There are some risks however, for foreign learners in word play as the double meanings may not be apparent." (Gatt 2000)
From Adam Chee W.S.'s point of view there is little or no doubt that humor is an invaluable teaching aid in the English classroom and that almost all English teachers use humor at one point of time or another in their lesson. As a matter of fact, students have listed humor as an essential quality of a good teacher (Sylwester 2001) and the best teachers are known for their ability to release tension in class with humor (Kenner).
But what exactly is so special about the use of humor in the ESL classroom that helps get the language to flow so freely? It has been observed by Marklin (Walker 2002) that "students enjoys humor in forms of funny anecdotes" and it is this very 'enjoyment' that makes humor a popular content for teaching English because positive humor helps,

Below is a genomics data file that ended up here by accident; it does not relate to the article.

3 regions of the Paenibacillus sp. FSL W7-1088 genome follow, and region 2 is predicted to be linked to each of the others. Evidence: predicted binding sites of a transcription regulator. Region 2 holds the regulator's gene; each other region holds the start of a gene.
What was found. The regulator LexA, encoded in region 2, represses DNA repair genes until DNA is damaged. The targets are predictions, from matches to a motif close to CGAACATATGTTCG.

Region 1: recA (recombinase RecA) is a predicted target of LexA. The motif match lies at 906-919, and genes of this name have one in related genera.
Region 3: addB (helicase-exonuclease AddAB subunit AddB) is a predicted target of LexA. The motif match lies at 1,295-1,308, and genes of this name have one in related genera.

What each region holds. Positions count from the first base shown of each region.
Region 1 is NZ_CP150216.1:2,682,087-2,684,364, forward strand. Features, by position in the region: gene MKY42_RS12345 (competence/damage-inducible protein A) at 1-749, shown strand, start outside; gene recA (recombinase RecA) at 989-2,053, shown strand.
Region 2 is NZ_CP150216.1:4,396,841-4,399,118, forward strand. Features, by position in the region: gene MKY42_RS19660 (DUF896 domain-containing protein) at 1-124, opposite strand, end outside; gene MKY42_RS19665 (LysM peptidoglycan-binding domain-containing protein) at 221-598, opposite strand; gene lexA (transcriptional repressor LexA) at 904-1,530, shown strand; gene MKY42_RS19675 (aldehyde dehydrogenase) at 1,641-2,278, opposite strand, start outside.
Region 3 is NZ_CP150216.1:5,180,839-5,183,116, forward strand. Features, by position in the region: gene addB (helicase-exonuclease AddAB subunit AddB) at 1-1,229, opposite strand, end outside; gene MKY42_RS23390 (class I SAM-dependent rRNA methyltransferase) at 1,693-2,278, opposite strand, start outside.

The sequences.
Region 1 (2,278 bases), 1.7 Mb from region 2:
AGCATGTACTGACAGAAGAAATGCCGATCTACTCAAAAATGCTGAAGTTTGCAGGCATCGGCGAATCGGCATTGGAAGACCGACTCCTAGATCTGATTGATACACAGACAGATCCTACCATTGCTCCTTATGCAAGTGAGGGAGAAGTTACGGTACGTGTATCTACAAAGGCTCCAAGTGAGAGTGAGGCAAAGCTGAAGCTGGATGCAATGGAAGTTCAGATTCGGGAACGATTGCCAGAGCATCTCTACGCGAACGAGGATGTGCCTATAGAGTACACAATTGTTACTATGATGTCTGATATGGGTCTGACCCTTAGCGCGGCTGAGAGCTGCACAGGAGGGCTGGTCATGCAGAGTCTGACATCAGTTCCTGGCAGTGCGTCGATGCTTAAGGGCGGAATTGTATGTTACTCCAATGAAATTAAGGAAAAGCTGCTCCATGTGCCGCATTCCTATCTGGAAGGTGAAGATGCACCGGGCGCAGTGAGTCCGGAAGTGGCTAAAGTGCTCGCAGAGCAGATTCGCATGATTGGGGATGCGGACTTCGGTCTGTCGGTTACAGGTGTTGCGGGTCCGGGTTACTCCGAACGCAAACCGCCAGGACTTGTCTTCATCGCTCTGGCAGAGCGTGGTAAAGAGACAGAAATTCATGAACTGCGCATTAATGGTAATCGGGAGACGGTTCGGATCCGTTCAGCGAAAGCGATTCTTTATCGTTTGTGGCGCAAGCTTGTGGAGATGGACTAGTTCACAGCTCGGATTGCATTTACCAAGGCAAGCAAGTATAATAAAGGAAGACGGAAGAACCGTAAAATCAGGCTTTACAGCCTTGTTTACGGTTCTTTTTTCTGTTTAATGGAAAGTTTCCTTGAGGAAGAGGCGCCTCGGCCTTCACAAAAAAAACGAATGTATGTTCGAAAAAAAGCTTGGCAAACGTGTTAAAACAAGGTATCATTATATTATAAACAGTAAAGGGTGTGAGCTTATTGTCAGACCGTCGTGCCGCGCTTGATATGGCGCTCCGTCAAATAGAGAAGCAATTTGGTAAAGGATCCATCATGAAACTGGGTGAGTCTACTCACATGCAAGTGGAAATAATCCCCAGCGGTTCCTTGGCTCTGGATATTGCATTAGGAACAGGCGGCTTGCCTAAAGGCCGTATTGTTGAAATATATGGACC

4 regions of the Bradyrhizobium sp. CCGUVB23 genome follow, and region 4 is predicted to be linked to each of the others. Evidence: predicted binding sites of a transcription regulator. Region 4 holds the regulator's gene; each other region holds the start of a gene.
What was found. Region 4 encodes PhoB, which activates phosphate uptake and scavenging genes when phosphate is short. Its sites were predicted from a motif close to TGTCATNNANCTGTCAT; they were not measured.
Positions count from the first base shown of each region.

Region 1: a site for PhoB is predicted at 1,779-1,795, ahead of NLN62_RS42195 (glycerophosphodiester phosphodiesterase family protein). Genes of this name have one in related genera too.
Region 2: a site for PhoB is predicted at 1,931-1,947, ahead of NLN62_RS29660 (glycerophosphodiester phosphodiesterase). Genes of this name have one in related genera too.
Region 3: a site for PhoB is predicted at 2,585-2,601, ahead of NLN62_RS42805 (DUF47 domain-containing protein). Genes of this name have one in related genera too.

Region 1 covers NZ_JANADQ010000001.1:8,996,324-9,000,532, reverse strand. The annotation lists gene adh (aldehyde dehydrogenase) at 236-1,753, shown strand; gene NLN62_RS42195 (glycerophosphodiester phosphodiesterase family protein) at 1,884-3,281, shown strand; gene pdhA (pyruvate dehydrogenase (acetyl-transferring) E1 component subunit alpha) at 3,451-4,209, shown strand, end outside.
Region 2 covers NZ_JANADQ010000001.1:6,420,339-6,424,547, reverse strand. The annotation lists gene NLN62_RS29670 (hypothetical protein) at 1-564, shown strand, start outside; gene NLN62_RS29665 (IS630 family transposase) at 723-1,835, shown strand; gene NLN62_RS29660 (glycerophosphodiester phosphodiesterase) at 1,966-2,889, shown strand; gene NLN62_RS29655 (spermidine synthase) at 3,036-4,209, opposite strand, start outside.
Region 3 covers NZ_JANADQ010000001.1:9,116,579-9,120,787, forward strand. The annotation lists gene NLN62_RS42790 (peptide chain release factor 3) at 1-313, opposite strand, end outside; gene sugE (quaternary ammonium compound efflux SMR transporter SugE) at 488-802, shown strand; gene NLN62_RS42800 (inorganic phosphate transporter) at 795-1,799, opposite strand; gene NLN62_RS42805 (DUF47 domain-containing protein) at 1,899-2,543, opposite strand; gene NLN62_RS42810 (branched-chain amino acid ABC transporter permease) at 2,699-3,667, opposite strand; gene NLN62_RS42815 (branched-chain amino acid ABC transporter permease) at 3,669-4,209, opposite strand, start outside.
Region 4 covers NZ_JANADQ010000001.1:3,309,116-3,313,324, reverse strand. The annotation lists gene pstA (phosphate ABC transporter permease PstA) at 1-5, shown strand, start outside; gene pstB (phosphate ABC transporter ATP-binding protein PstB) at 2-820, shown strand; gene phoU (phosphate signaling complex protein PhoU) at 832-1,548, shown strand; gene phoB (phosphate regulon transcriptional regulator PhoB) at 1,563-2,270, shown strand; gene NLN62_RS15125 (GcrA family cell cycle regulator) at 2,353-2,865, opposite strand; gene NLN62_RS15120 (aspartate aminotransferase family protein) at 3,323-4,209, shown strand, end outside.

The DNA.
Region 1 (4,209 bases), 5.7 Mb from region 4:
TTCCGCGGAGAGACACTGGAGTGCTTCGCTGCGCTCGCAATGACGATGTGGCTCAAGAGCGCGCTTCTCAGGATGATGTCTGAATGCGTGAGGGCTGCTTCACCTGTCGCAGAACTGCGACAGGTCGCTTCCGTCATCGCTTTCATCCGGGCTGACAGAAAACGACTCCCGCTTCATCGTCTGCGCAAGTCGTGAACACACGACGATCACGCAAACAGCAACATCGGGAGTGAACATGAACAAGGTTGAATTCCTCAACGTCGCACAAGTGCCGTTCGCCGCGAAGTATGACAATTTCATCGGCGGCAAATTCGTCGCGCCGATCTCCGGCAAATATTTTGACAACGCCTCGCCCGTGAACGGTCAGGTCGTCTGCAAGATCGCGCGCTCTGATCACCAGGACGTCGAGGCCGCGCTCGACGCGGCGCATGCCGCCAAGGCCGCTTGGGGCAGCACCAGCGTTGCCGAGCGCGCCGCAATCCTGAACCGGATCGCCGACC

1) Increases Motivation and Self-confidence
"Humor can help the shy and/or timid students to feel that they are a part of the class and to allow them to contribute or participate without feeling humiliated or vulnerable" (Chiasson 2002). This can act as a means of enhancing student motivation to learn English as well as stimulating recall to the materials taught. (Vadillo 1998)
2) Creates a Positive Classroom Atmosphere
The nature of positive humor helps create a "positive atmosphere" which encourages the learners' desire to take part in class conversations by decreasing anxiety and stress. (Chiasson 2002)